Scarlet by Marissa Meyer is the second book in the Lunar Chronicles series, following Cinder. Since I used Cinder last year in the Classic Double Challenge, I thought it would be super fun to do it with the sequel this year. But first, let’s do the real review:
Scarlet Benoit is a pretty great character. She’s sassy, she’s strong, she’s a redhead (gingers rule!). Whereas Cinder starts off with an unsure, shy character, who is still learning to come into her own in this book, Scarlet begins with a fierce heroine who doesn’t have the time or interest to come into anything. She’s got a problem (the disappearance of her grandmother) and she has a single focus on fixing it.
The fun thing about this book is how Scarlet’s and Cinder’s stories were told side by side. And at the beginning they seem separate, but as the plot moves you begin to see Meyer’s grand plan, and understand why these two characters are sharing this book. As far as the plot goes, this is a bit of a “transition book.” Some people call it “middle book syndrome.” I felt like this book had a pretty good pace, and was even action packed. However, as far as the arching plot of the series goes, it definitely moved in baby steps. It was, at least, a fun enough read that this didn’t bother me a whole lot.
As far as the romance goes, Kai and Cinder are at a stalemate, and that is frustrating. The romance between Scarlet and Wolf made up for it. There is just something about the damaged, sensitive guy that gets me every time.
After you’ve read this book, I’d recommend the prequel chapter, The Queen’s Army. It is not a prequel that is meant to be read before you’ve read the book. Read it after for maximum enjoyment of both the book and the prequel chapter.
The third book in the series, Cress, comes out next year. Rumor has it that it will take us down a Rapunzel-esque path, and I’m pretty excited about it.
I give it:
Now, for some Classic Double comparison: I’ll start this off the same way I did the Cinder comparison last year, by reviewing a bit of the history of Little Red Riding Hood. The first we see this story in writing is in France, and by Charles Perrault (famous for his Tales of Mother Goose, which included versions of Cinderella, Sleepy Beauty, and Puss in Boots). This was an oral tale told to children long before then, generally to scare them into doing as they are told and “staying on the path.” There is evidence of early versions of this story in Germany, France, Italy, and even parts of Asia. The earliest written versions (both Perrault and Grimm, but more so with Grimm) were pretty dark, with both grandma and Little Red being swallowed by the wolf, and then saved by a huntsman who opens the wolf’s stomach with an axe. In the Grimm’s version, there is a part two, which shows the lessoned learned. In a second trip grandma’s house, Little Red avoids the wolf, makes it safely there, and then grandma and Little Red are able to defeat the wolf when he comes calling. Over the years there have been lots of versions, some light and fluffy with no one being eaten, some even more dark. The themes they carry range from “obey your parents” to exploring the budding sexuality of young women (in these the red cloak or hood have special meaning). I thought that was interesting, since in Scarlet, Scarlet takes her first foray into romance.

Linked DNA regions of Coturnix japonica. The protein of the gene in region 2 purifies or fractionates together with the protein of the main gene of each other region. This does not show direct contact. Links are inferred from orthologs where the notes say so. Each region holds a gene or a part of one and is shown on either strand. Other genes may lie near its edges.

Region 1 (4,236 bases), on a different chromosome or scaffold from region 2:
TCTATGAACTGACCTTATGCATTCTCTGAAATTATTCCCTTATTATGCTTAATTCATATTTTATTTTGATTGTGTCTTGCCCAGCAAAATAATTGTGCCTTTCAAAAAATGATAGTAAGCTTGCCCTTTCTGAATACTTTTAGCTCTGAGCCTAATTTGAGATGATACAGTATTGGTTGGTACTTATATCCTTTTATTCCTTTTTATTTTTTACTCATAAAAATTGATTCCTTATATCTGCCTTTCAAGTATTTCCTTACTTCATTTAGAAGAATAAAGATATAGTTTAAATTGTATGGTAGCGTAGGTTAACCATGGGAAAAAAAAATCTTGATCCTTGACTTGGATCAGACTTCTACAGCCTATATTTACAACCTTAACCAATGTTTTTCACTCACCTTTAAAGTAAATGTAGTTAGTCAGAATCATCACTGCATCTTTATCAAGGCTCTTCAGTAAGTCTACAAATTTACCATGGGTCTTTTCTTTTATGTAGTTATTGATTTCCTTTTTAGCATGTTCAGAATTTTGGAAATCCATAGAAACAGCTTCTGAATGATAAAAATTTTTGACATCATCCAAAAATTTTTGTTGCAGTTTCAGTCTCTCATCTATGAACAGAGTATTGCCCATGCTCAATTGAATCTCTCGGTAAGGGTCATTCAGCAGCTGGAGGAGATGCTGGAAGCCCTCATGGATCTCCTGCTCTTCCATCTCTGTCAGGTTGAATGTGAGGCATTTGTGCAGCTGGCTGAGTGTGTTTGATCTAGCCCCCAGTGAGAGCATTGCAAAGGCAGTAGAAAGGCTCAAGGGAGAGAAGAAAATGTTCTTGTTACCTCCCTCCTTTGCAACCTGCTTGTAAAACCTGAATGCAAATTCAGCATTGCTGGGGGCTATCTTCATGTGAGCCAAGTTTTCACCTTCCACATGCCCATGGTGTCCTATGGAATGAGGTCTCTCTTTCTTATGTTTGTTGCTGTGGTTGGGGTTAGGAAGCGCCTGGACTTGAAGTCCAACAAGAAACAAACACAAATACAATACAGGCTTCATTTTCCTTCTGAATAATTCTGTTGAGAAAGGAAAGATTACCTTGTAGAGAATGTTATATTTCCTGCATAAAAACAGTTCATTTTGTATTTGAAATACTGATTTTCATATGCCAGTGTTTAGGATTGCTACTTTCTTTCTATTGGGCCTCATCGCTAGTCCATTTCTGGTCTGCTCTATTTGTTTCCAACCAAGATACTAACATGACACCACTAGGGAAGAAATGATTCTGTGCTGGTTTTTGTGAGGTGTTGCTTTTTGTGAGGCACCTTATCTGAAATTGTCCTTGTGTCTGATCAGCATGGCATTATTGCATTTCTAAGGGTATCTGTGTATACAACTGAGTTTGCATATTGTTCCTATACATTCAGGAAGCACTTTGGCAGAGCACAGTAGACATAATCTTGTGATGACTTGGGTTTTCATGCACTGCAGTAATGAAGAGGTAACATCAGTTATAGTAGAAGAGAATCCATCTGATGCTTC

As far as what Meyer has done with the story, it really is quite a departure. Not just because of the futuristic setting, but because Scarlet isn’t so much off to grandmother’s house, as she is leaving their shared home in search of her grandmother. All of the identifying markers are there, though. For one, Scarlet is never without her red hoodie. Her grandmother is in danger, although not so much from one wolf, but from a pack wolves. And whether or not the character name Wolf can be trusted? And who exactly is the rescuer in the end? Ah well, you’ll just have to read and see.
I will say this: the whole “what big hands you have” scene was rock solid awesome.